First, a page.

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27

There are several reasons for using the Hamiltonian formalism: 1) Statistical physics. The standard thermal states weight pure states according to $Prob(state) \propto e^{-H(state)/k_BT}$. So you need to understand Hamiltonians to do stat mech in real generality. 2) Geometrical prettiness. Hamilton's equations say that flowing in time is equivalent to ...


22

In order to use Lagrangians in QM, one has to use the path integral formalism. This is usually not covered in a undergrad QM course and therefore only Hamiltonians are used. In current research, Lagrangians are used a lot in non-relativistic QM. In relativistic QM, one uses both Hamiltonians and Lagrangians. The reason Lagrangians are more popular is that ...


21

Notice first that the phase space of any theory is nothing but the space of all its classical solutions. The traditional presentation of phase spaces by fields and their canonical momenta on a Cauchy surface is just a way of parameterizing all solutions by initial value data -- if possible. This is often possible, but comes with all the disadvantages that a ...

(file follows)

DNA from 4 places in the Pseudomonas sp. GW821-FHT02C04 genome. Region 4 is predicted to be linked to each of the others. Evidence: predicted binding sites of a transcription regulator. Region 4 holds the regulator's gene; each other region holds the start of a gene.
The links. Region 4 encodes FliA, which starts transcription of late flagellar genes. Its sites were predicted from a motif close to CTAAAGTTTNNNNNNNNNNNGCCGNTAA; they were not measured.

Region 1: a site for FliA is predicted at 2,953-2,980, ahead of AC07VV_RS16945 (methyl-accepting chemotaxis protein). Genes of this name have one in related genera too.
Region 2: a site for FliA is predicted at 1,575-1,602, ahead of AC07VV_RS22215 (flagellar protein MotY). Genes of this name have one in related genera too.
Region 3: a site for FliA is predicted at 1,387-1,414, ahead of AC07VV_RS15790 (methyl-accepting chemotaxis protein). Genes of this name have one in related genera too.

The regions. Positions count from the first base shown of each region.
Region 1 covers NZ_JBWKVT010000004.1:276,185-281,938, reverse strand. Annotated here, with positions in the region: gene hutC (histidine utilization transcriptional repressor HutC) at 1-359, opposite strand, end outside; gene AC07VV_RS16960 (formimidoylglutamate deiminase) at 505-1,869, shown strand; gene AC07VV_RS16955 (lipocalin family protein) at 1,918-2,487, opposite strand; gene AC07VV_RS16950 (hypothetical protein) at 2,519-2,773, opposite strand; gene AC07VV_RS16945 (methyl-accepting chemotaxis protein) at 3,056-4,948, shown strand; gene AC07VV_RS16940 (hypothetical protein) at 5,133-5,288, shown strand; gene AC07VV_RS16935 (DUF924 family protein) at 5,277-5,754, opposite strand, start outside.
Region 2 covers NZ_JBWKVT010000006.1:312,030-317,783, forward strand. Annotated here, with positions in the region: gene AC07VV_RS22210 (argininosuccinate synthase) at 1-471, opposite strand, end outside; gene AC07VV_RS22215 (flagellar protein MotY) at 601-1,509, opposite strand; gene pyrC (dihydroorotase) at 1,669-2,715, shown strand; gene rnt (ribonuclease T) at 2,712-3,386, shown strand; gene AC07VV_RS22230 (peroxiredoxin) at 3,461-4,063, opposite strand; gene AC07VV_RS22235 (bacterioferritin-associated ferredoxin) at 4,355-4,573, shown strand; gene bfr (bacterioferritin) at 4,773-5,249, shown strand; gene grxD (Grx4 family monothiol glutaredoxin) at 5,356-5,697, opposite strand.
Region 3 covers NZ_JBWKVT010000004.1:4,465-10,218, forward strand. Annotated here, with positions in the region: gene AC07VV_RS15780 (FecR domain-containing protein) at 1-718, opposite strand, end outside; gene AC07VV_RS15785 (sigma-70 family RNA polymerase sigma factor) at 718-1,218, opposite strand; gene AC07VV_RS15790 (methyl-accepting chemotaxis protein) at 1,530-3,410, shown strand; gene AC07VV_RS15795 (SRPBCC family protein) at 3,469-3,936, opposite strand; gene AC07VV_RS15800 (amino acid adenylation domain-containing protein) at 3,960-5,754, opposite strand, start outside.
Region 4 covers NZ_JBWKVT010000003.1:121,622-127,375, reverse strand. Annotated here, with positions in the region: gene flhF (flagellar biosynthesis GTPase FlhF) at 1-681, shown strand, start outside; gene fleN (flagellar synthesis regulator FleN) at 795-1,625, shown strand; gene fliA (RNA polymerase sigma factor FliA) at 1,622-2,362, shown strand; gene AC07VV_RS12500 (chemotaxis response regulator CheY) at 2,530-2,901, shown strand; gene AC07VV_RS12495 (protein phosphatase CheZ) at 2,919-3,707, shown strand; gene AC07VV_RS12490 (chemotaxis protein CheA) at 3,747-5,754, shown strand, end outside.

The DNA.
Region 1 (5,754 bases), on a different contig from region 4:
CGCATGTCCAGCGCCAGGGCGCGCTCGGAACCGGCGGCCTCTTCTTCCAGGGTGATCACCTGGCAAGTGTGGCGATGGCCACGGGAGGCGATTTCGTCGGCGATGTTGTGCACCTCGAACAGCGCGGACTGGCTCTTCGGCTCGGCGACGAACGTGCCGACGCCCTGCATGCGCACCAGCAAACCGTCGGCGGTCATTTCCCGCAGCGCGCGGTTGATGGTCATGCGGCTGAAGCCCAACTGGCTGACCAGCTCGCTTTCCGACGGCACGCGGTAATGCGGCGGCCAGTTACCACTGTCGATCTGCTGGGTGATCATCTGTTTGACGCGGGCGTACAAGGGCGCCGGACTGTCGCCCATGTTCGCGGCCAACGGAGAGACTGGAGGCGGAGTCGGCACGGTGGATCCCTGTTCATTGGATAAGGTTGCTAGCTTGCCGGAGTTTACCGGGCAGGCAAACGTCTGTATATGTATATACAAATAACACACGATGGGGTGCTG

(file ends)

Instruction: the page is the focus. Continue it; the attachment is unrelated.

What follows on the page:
17

Some more comments to add to user1504's response: For a system with configuration space of dimension $n$, Hamilton's equations are a set of $2n$, coupled, first-order ODEs while the Euler-Lagrange equations are a set of $n$ uncoupled, second-order ODEs. In a given problem it might be easier to solve the first order Hamilton's equations (although sadly, I ...


13

See http://en.wikipedia.org/wiki/Legendre_transformation#Applications In theoretical physics, the basic or defining mathematical properties of the Legendre transformation are used to switch between one form of the energy - or "potential", as the generalized energies are called in thermodynamics - to another. This is important to switch between the ...


12

Vladimir's answer has the right essence but it is also misleading, so let me clarify. The formula $$ H = \sum_i p_i\dot q_i - L $$ relating the Hamiltonian and the Lagrangian is completely general. It holds in all theories that admit both Lagrangians and Hamiltonians, whether they're relativistic or not, whether or not they have any other symmetry aside ...